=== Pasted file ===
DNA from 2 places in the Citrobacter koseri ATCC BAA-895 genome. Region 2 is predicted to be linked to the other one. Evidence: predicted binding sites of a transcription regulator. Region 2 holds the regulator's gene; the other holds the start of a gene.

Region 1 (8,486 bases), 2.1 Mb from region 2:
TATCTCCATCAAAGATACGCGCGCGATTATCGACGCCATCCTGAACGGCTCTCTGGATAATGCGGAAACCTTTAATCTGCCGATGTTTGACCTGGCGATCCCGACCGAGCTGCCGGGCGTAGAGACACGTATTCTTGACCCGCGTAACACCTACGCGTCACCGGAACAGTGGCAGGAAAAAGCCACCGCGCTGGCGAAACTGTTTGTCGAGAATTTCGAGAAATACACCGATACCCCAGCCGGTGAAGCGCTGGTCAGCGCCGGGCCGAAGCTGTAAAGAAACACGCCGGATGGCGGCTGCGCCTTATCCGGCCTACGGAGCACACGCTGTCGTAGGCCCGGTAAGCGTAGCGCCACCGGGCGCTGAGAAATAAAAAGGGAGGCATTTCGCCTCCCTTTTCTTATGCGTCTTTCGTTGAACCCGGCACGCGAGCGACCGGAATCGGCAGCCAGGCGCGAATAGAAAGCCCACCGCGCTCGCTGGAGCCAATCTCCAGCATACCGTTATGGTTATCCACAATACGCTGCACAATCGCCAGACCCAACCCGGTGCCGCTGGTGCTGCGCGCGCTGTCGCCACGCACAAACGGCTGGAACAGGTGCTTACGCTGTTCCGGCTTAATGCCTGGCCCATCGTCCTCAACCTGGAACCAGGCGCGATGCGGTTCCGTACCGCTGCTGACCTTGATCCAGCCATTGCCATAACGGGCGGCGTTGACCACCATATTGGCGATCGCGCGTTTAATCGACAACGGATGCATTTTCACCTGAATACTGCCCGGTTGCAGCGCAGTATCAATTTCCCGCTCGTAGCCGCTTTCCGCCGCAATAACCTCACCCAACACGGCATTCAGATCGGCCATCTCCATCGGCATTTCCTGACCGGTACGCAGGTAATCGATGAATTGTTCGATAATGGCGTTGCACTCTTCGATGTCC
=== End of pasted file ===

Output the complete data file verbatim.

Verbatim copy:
DNA from 2 places in the Citrobacter koseri ATCC BAA-895 genome. Region 2 is predicted to be linked to the other one. Evidence: predicted binding sites of a transcription regulator. Region 2 holds the regulator's gene; the other holds the start of a gene.

Region 1 (8,486 bases), 2.1 Mb from region 2:
TATCTCCATCAAAGATACGCGCGCGATTATCGACGCCATCCTGAACGGCTCTCTGGATAATGCGGAAACCTTTAATCTGCCGATGTTTGACCTGGCGATCCCGACCGAGCTGCCGGGCGTAGAGACACGTATTCTTGACCCGCGTAACACCTACGCGTCACCGGAACAGTGGCAGGAAAAAGCCACCGCGCTGGCGAAACTGTTTGTCGAGAATTTCGAGAAATACACCGATACCCCAGCCGGTGAAGCGCTGGTCAGCGCCGGGCCGAAGCTGTAAAGAAACACGCCGGATGGCGGCTGCGCCTTATCCGGCCTACGGAGCACACGCTGTCGTAGGCCCGGTAAGCGTAGCGCCACCGGGCGCTGAGAAATAAAAAGGGAGGCATTTCGCCTCCCTTTTCTTATGCGTCTTTCGTTGAACCCGGCACGCGAGCGACCGGAATCGGCAGCCAGGCGCGAATAGAAAGCCCACCGCGCTCGCTGGAGCCAATCTCCAGCATACCGTTATGGTTATCCACAATACGCTGCACAATCGCCAGACCCAACCCGGTGCCGCTGGTGCTGCGCGCGCTGTCGCCACGCACAAACGGCTGGAACAGGTGCTTACGCTGTTCCGGCTTAATGCCTGGCCCATCGTCCTCAACCTGGAACCAGGCGCGATGCGGTTCCGTACCGCTGCTGACCTTGATCCAGCCATTGCCATAACGGGCGGCGTTGACCACCATATTGGCGATCGCGCGTTTAATCGACAACGGATGCATTTTCACCTGAATACTGCCCGGTTGCAGCGCAGTATCAATTTCCCGCTCGTAGCCGCTTTCCGCCGCAATAACCTCACCCAACACGGCATTCAGATCGGCCATCTCCATCGGCATTTCCTGACCGGTACGCAGGTAATCGATGAATTGTTCGATAATGGCGTTGCACTCTTCGATGTCC